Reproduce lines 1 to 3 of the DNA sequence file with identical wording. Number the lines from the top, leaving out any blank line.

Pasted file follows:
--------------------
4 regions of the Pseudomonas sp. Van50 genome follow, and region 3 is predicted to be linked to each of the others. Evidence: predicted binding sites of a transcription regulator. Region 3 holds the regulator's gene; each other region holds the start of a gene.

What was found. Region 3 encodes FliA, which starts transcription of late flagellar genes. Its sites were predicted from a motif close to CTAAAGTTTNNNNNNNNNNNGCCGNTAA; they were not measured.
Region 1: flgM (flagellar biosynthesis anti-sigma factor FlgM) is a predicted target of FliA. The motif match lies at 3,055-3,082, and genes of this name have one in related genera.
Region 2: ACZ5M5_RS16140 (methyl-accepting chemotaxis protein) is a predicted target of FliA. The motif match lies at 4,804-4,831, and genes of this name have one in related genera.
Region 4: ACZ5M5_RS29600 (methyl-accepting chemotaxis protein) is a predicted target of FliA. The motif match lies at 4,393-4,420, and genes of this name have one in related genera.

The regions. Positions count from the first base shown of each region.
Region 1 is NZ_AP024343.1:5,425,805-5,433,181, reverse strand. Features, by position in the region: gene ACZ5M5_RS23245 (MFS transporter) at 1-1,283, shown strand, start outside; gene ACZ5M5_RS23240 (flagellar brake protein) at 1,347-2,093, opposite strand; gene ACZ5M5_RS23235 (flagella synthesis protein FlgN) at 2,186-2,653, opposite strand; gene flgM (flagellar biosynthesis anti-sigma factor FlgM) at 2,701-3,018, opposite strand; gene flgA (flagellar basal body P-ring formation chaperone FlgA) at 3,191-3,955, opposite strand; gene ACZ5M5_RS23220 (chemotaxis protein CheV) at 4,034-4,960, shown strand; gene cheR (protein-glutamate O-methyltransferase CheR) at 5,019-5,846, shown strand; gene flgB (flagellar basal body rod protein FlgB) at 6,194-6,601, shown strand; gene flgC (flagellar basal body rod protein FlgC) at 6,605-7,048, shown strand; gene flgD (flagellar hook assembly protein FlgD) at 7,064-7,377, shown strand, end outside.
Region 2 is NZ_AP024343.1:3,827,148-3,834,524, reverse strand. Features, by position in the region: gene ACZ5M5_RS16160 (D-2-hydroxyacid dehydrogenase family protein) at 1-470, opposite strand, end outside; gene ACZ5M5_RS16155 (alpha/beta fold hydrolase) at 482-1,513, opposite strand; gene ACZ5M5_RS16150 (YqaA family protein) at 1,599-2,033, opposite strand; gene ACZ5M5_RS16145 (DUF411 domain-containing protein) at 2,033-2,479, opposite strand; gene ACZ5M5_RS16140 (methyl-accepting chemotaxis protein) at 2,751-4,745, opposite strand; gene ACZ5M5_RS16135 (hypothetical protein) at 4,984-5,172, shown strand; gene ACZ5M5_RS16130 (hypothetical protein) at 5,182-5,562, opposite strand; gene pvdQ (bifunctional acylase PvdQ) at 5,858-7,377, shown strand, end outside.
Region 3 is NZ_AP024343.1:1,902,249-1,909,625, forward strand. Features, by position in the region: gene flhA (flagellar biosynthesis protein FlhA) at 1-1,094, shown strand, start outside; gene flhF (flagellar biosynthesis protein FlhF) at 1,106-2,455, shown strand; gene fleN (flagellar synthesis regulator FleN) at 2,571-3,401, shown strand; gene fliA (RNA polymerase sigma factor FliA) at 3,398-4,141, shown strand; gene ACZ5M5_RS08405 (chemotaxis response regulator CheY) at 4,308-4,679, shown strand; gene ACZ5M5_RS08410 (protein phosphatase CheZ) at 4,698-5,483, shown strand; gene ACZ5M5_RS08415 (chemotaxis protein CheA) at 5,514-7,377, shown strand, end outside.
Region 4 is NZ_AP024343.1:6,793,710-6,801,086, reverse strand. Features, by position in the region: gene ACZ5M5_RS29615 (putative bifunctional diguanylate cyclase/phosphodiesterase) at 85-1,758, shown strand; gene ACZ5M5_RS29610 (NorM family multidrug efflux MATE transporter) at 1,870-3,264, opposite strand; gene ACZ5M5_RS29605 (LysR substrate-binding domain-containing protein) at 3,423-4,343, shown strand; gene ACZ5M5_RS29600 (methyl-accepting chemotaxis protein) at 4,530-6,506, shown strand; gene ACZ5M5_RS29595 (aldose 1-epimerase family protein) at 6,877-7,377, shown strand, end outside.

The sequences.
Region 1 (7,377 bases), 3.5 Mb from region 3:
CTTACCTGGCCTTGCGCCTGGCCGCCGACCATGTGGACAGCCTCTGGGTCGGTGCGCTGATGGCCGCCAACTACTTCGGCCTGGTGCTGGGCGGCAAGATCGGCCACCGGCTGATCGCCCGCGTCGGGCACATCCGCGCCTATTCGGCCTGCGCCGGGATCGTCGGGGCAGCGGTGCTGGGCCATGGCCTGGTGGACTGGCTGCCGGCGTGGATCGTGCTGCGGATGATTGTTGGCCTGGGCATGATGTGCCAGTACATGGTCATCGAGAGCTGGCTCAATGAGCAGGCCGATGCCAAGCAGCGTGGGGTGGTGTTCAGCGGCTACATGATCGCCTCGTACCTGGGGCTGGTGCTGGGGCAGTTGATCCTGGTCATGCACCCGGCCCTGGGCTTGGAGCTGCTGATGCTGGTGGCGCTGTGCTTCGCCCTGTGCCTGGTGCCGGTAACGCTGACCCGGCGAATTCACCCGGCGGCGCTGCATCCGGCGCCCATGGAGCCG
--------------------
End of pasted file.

4 regions of the Pseudomonas sp. Van50 genome follow, and region 3 is predicted to be linked to each of the others. Evidence: predicted binding sites of a transcription regulator. Region 3 holds the regulator's gene; each other region holds the start of a gene.

What was found. Region 3 encodes FliA, which starts transcription of late flagellar genes. Its sites were predicted from a motif close to CTAAAGTTTNNNNNNNNNNNGCCGNTAA; they were not measured.
Region 1: flgM (flagellar biosynthesis anti-sigma factor FlgM) is a predicted target of FliA. The motif match lies at 3,055-3,082, and genes of this name have one in related genera.